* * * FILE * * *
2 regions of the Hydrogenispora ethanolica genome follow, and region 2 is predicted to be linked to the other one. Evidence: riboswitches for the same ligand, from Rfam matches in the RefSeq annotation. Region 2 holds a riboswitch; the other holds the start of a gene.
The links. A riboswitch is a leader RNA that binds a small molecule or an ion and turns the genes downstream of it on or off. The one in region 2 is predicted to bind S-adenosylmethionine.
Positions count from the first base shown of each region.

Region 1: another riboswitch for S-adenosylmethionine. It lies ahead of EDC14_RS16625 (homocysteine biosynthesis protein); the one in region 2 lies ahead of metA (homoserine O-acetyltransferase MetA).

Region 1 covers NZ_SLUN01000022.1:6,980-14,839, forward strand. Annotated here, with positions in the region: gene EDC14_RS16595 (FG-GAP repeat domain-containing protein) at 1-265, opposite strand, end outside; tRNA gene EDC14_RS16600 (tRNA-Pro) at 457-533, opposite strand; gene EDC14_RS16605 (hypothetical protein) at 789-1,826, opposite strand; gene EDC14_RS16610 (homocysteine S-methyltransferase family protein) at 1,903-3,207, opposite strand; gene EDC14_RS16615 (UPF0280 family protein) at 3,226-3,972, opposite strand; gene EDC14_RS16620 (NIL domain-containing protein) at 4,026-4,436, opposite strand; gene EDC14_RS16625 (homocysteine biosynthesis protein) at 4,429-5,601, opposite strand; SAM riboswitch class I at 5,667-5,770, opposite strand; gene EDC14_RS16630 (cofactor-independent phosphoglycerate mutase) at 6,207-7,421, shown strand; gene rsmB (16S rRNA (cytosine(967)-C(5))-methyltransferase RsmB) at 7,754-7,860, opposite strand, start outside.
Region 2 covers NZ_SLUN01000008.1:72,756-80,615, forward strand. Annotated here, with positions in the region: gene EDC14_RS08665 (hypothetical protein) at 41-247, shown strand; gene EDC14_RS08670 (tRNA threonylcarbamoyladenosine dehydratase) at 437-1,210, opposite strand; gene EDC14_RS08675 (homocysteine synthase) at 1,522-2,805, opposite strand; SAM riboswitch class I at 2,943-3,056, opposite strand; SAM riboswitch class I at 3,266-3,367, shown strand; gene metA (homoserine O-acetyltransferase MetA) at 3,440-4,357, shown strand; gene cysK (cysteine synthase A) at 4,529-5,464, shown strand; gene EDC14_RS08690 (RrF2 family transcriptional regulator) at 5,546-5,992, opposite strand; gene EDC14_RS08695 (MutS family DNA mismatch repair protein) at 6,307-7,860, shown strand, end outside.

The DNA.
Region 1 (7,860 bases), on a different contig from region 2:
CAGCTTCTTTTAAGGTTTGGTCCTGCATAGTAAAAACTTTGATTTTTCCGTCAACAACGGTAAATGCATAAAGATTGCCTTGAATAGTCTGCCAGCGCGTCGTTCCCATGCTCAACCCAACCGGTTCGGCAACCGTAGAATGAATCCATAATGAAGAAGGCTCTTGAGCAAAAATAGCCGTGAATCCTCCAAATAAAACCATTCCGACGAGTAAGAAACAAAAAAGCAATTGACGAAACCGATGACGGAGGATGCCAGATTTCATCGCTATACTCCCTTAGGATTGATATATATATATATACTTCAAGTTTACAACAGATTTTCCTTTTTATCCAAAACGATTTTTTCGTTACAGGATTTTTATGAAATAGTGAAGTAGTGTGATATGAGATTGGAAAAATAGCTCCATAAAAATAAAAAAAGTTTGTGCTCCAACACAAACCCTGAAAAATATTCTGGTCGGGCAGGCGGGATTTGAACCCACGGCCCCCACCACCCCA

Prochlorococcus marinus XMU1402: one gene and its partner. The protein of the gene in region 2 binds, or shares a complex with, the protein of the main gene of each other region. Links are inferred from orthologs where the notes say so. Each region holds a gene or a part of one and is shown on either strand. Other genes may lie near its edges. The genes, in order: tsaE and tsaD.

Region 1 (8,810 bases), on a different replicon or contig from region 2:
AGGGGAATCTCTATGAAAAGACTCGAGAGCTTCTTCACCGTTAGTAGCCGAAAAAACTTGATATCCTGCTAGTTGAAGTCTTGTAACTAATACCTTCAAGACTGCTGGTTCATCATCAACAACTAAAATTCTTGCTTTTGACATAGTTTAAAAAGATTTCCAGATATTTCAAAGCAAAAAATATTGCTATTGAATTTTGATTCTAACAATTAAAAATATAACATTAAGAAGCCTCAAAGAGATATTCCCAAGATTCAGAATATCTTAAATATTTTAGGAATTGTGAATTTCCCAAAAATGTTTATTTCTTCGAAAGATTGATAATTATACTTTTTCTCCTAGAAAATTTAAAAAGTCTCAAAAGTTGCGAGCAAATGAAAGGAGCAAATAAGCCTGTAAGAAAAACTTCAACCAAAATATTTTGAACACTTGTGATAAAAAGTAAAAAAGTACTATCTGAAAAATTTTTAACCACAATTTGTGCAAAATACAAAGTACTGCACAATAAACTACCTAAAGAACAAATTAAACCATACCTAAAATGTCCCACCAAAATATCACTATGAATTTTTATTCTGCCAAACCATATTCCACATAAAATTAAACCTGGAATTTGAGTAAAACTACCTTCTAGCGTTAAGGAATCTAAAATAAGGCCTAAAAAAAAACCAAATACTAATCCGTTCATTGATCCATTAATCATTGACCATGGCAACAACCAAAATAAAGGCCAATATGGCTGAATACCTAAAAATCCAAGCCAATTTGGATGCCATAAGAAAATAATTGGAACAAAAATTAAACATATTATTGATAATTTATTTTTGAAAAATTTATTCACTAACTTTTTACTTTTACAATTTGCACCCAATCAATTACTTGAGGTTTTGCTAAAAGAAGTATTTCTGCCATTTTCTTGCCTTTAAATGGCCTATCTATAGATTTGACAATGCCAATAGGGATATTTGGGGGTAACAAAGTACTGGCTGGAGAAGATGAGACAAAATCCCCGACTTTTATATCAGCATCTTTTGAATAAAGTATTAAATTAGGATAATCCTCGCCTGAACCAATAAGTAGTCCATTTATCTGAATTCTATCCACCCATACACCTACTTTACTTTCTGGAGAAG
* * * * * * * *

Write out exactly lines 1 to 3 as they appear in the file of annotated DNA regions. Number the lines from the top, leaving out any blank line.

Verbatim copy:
2 regions of the Hydrogenispora ethanolica genome follow, and region 2 is predicted to be linked to the other one. Evidence: riboswitches for the same ligand, from Rfam matches in the RefSeq annotation. Region 2 holds a riboswitch; the other holds the start of a gene.
The links. A riboswitch is a leader RNA that binds a small molecule or an ion and turns the genes downstream of it on or off. The one in region 2 is predicted to bind S-adenosylmethionine.
Positions count from the first base shown of each region.